RECIPE

The vinegary bliss of balsamic chicken

a back-pocket dinner you’ll turn to again and again (and again)

By Emma Laperruque
Published July 25, 2021 4:29PM (EDT)
Prop stylist: Olivia Bloch. Food stylist: Sam Seneviratne.  (Ty Mecham / Food52)
Prop stylist: Olivia Bloch. Food stylist: Sam Seneviratne. (Ty Mecham / Food52)

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Big Little Recipe has the smallest-possible ingredient list and big everything else: flavor, creativity, wow factor. That means five ingredients or fewer — not including water, salt, black pepper, and certain fats (like oil and butter), since we're guessing you have those covered. Psst, did you hear we're coming out with a cookbook? We're coming out with a cookbook!

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Though balsamic vinegar has been around for centuries, it didn't catch on in the United States until the late 1970s, when an entrepreneur named Chuck Williams started selling the little-known Modena specialty at his little-known San Francisco store, Williams-Sonoma.

By 1980, The New York Times wrote that balsamic vinegar is "at most fine food shops for $2.79 to $3.50." Fast-forward to 1990 and The Baltimore Sun reported, "in a little more than 10 years, balsamic vinegar has gone from utter obscurity to great renown, from the precious stocks of families in Modena, Italy, to American supermarket shelves." And fast-forward to today and you'd be hard-pressed to find a grocery store without it.

And by it, I mean American balsamic, not unlike American Parmesan, an ingredient that has become a staple in the U.S. and, all the while, means something else entirely in Italy. The real deal — the good stuff — is known as aceto balsamico tradizionale di Modena, DOP label included. Depending on the bottle and price tag, it's probably older than most of the cast members on the new season of Too Hot to Handle.

All that said? Don't waste the good stuff on this recipe. Whatever balsamic you buy need be neither fancy nor schmancy. Any store brand will still lead you toward your new favorite chicken recipe — and the only other ingredients you need are butter and salt.

Like many Big Little Recipes, the balsamic comes in more than once. First, it teams up with water and salt for a brine-slash-marinade. This mixture encourages lean chicken breasts to stay juicy (aka insurance for when you forget to set a timer and get distracted by how fluffy your cat is — it happens). And what's more, because vinegar is so acidic, a shorter marinade is ideal. Just 45 minutes to an hour, depending on when your workday wraps.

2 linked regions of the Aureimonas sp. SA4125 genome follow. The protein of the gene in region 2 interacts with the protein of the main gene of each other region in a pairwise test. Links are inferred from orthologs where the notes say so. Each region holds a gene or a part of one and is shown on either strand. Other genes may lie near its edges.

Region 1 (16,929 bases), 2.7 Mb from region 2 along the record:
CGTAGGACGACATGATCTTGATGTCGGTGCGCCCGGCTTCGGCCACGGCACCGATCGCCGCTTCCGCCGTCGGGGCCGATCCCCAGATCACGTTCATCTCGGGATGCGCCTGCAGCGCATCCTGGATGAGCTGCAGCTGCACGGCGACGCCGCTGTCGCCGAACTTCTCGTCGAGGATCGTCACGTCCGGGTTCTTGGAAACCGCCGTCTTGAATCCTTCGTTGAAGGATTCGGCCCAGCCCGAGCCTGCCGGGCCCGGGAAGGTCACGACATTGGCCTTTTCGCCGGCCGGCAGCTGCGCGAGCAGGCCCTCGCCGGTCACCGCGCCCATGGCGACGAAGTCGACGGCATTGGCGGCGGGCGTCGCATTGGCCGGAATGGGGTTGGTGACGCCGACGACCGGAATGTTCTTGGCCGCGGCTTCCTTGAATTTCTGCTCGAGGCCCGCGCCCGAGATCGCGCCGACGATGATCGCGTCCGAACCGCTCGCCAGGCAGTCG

As soon as the chicken breasts are almost done cooking — this happens in about the time it takes for me to toss together a salad, which is to say, next to no time at all — more balsamic and a big hunk of butter join the pan. This effortlessly deglazes the flavorful bits stuck to the bottom, then simmers into a glossy sauce to baste the chicken, and make it feel like the only girl in the world.

And as soon as the chicken is out of the pan — you guessed it — even more balsamic. Like a squeeze of lemon over battered and fried fish, this sunny brightness wakes up all the flavors, turns on the radio alarm clock to their favorite song, tells them, c'mon, get out of bed. Get out of bed, get out of bed, it's going to be a great day.

Recipe: Buttery Balsamic Chicken

Prep time: 1 hour 5 minutes
Cook time: 15 minutes
Serves: 2

Ingredients

Balsamic-Marinated Chicken 

  • 2 tablespoons balsamic vinegar
  • 2 teaspoons kosher salt
  • 2 boneless, skinless chicken breasts (about 1 pound total), halved horizontally

Balsamic Butter

  • 1/4 cup (1/2 stick) butter, divided
  • 2 tablespoons balsamic, plus more for drizzling
  • Kosher or flaky salt, for sprinkling

Directions

  1. Combine the balsamic and salt with 1/4 cup of cold water. Add the chicken to an airtight container or bag, then pour the balsamic brine on top, making sure all the chicken pieces are coated. Marinate for 45 minutes to 1 hour.
  2. Remove the chicken pieces from the marinade and use paper towels to pat them dry. 
  3. Set a large skillet over medium heat, then add 2 tablespoons of butter. When that's melted, add the chicken. Cook for 3 to 4 minutes, until the bottom of the chicken is golden, with some char around the edges, rotating the pan and lowering the heat if needed to avoid any burning. 
  4. Flip the chicken and keep cooking until almost done, another 2 to 3 minutes. When you're about 1 to 1 1/2 minutes out from the chicken being done, add the remaining butter and balsamic to the pan. (You can transfer any thinner pieces to a plate if they're finished before the thicker ones.) Cook until the sauce has thickened, flipping and basting the chicken as the sauce reduces. 
  5. Transfer all the chicken to a plate, then pour the balsamic butter on top. Drizzle with more balsamic and finish with a big pinch of salt.

Emma Laperruque

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